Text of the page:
My father, William J. (Bill) Hunter, of Hamilton, Ontario, died last spring; he would have turned ninety-one today. He was adamant about not having a funeral. His will said to have a party instead. Covid (which had nothing to do with his passing) prevented any such possibility, but my brother, Andrew, a writer, artist, and curator, working with his oldest child, Max, may have gone one better with this exhibition of his creative work at the Paul Elia Gallery, 1165 Cannon Street East (two blocks from where our father grew up, on Rossyln Avenue). The exhibition is open noon till five, Wednesday through Sunday, and runs until the weekend of November 20-21.
Our dad was a tradesman by training: he left Central High School of Commerce in Hamilton in grade 10 to apprentice as a tool and dye maker right after the Second World War. (He later went back and finished his high school at night.) He worked at American Can and Westinghouse, becoming a foreman. Part of my childhood routine was driving with my mom and siblings into the city’s industrial north end, to pick him up at the end of a shift. When Westinghouse spun off its airbrake division as WABCO, he went along, and rose to quality control manager, making sure the brakes they made for trains and subway cars left the plant operating as intended.
Dad was always busy in the basement, making things, and in his retirement years, he took an increasing interest in producing wood furniture, and carving. He made a lot of ducks and other birds (including a penguin for me, as I had published several times with Penguin Books). Never exhibiting or trying to sell them, he gave them to family members and otherwise kept them on display in his house. He also took a unique interest in whales, fashioning full models and half models of any number of species. We have a right whale he made hanging in our kitchen, above the stove.
Both Andrew and I went to art school—in my case, to McMaster University, in his case, to NASCAD. As my brother forged a career as an artist and curator, he enlisted the help of my mother and father in fashioning thematic pieces for his curated shows. My mother knit sweaters and sewed jerseys to my brother’s designs; my father carved and otherwise fashioned a variety of pieces, and did similar fabrication work for other artists. The showstopper of this exhibition is his eight-foot-long sperm whale, carved out of several joined pieces of solid cedar and painted a pinkish-white Moby Dick hue, which he made for Andrew’s 2005-06 exhibition To a Watery Grave, which appeared at Confederation Centre in Charlottetown, St Mary’s University Art Gallery in Halifax and the University of Toronto Art Centre. I was also delighted to see on exhibit his hybrid canoe paddle/hockey stick, which he made for the 1998 exhibition at the McMichael, Up North, in which Andrew merged the identities and lore of the Toronto Maple Leafs’ Bill Barilko and artist Tom Thomson—two iconic cultural figures who died tragically in Ontario’s north. In the accompanying poster, my father is modelling the special hockey jersey my brother designed and my mother sewed. Mom also knitted the crazy-quilt sweater of every team Terry Sawchuk played for, for Convergence, his 1998 exhibition at Winnipeg Art Gallery and Art Gallery of Peel.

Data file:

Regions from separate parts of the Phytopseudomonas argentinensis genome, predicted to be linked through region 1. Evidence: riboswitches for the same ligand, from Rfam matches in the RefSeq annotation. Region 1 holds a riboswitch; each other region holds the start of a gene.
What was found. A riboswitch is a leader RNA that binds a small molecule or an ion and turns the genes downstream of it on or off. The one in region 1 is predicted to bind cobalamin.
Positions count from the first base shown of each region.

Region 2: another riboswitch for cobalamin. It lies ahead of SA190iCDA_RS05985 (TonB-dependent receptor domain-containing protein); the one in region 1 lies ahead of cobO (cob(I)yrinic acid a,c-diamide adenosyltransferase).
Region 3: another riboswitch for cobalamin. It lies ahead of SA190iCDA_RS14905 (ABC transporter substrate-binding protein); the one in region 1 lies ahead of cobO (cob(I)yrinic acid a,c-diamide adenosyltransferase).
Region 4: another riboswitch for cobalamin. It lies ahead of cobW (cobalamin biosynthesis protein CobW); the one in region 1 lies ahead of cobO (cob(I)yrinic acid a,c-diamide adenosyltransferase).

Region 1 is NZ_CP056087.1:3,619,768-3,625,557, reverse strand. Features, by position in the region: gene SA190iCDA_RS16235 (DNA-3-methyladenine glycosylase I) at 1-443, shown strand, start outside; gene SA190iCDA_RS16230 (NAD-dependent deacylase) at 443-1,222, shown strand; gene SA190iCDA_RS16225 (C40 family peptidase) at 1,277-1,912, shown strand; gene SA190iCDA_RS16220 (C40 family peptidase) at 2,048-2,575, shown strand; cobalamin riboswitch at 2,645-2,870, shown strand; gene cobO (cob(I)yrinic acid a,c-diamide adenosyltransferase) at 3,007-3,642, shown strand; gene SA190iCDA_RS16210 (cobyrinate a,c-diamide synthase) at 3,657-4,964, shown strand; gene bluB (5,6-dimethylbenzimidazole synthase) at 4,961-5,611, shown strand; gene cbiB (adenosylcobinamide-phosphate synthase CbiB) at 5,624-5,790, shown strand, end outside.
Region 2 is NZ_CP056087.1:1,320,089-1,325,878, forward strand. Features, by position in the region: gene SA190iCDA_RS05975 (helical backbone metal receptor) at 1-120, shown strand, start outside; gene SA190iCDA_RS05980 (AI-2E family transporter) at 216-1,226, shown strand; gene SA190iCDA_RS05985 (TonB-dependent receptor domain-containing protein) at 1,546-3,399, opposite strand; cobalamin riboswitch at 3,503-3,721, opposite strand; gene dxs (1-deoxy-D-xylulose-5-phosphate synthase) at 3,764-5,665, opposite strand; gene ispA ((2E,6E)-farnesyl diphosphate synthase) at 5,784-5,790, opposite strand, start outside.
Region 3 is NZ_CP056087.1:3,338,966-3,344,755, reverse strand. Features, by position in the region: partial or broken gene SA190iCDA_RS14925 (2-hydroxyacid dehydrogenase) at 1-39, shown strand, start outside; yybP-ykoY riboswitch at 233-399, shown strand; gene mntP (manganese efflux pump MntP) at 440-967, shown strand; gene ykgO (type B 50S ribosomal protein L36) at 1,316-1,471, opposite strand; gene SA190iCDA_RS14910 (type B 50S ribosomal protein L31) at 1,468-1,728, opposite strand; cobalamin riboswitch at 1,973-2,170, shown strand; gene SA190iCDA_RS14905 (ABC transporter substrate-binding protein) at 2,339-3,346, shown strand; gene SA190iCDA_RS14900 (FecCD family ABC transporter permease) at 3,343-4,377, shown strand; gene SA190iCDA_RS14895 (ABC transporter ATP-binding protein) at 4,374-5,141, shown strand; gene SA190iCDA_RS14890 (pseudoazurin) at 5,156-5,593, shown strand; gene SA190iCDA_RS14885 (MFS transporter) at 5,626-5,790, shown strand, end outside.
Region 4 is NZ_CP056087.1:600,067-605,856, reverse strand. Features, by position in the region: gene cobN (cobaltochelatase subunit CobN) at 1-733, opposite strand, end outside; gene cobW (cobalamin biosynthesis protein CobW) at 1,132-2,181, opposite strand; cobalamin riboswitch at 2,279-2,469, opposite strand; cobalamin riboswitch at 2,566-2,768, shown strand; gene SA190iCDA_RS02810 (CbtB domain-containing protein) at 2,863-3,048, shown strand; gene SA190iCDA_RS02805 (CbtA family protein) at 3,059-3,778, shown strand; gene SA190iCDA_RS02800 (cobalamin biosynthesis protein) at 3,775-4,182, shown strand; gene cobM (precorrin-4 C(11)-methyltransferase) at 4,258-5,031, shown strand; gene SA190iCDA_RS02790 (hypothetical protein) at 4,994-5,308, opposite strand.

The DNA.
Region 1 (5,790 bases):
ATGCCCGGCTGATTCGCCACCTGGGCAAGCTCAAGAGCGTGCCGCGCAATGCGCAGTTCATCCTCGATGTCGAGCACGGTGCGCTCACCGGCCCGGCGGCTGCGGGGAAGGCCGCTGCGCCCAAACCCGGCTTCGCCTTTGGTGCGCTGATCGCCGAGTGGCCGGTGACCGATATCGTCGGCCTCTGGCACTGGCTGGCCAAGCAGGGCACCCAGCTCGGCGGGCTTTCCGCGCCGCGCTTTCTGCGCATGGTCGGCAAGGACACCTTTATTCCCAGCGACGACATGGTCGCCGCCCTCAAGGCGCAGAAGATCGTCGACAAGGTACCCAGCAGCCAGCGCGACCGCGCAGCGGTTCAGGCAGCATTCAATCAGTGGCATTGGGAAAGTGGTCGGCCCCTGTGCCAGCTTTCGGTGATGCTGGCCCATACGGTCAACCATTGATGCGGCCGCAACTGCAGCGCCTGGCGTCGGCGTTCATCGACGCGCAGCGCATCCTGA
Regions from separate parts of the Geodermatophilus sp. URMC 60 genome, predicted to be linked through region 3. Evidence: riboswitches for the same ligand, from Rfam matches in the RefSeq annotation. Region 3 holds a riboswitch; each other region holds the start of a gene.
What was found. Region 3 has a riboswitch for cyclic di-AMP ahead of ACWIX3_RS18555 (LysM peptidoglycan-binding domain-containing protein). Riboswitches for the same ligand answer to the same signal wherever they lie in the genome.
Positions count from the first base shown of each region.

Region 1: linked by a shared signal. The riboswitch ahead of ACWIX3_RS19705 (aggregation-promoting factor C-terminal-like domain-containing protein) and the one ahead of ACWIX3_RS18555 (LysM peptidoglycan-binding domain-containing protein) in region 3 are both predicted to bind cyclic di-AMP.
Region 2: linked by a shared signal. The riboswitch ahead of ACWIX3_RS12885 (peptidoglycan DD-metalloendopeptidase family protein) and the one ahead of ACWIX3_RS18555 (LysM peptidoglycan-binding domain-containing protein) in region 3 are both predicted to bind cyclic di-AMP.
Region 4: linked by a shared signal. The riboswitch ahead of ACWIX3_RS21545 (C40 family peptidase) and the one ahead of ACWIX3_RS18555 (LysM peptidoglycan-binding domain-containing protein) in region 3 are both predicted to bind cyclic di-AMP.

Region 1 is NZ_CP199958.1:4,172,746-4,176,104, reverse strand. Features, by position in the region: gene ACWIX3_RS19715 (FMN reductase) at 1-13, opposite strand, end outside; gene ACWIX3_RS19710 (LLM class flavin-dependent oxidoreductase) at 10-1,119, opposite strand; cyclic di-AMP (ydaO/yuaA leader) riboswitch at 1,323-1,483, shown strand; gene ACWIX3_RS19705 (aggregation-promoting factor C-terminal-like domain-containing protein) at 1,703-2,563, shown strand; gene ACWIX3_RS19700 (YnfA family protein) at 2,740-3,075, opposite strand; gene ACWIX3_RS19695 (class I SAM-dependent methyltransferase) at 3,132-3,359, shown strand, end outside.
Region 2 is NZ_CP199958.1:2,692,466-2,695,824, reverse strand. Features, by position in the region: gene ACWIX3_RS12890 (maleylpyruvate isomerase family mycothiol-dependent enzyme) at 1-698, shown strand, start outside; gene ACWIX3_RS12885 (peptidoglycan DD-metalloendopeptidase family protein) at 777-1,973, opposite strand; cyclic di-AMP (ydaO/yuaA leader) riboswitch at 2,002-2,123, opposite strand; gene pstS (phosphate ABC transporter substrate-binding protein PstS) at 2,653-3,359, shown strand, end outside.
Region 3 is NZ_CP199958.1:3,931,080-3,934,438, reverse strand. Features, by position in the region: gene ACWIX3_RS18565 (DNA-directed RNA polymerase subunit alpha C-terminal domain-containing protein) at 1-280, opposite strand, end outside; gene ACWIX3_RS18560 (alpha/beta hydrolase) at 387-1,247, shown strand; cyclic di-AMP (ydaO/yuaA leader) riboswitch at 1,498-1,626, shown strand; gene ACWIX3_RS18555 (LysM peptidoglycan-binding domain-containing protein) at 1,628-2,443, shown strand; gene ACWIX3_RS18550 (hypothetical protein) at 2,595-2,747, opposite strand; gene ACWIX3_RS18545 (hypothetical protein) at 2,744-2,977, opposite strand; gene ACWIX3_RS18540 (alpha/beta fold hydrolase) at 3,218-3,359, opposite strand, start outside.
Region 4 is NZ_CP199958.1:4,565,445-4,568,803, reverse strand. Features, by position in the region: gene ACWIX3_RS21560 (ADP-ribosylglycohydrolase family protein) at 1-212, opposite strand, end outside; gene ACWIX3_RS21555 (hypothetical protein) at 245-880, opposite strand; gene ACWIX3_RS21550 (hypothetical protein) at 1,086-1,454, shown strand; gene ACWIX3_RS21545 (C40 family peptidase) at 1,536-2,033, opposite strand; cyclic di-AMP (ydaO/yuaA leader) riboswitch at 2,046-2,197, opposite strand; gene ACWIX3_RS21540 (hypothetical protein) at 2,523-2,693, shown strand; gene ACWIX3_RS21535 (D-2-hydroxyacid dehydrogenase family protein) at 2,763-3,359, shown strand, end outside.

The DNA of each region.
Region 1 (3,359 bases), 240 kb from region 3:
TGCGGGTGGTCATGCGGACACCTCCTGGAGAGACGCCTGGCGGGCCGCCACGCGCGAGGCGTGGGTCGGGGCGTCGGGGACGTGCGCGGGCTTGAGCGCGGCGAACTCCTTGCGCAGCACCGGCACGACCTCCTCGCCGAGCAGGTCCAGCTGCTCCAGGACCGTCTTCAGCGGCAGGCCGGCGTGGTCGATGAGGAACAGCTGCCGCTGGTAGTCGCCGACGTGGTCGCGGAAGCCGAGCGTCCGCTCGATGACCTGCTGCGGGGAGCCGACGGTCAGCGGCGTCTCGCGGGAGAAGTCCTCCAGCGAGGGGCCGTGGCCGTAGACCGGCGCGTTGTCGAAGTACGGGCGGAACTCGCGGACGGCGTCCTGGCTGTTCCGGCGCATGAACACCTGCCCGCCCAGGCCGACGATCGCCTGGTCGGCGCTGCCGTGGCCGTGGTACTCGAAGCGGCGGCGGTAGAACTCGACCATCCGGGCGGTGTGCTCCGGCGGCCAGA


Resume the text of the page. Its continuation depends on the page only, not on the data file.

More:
Having trained as a tool and dye maker, and having made a career out of the exactness of quality control in manufacturing, my father was naturally inclined to execute things from plans, and to double-check that the end result was as designed. One of his more impressive carving efforts, in fact, is a half-model of my old C&C 27, Diva, which he made from the original blueprints that I secured for him. It was the first and last time I know of that he made a half model of a vessel. (It’s not in the show. No show could accommodate everything he made.) When he started carving ducks, as I recall, he ordered plans, as decoys are popular with amateur carvers. With time, though, he started free-styling his carvings, allowing himself the liberty of creativity. With models of whales, he had no choice: he was stepping off the deep end, into uncharted waters of interpretation and invention. The results were something beyond a hobbyist’s wood carving, or the faux-naivety of a lot of what passes for folk art. They were genuine works of art: original, inspired, carefully conceived and executed. My father was an artist, and never really knew it.
Happy birthday, dad.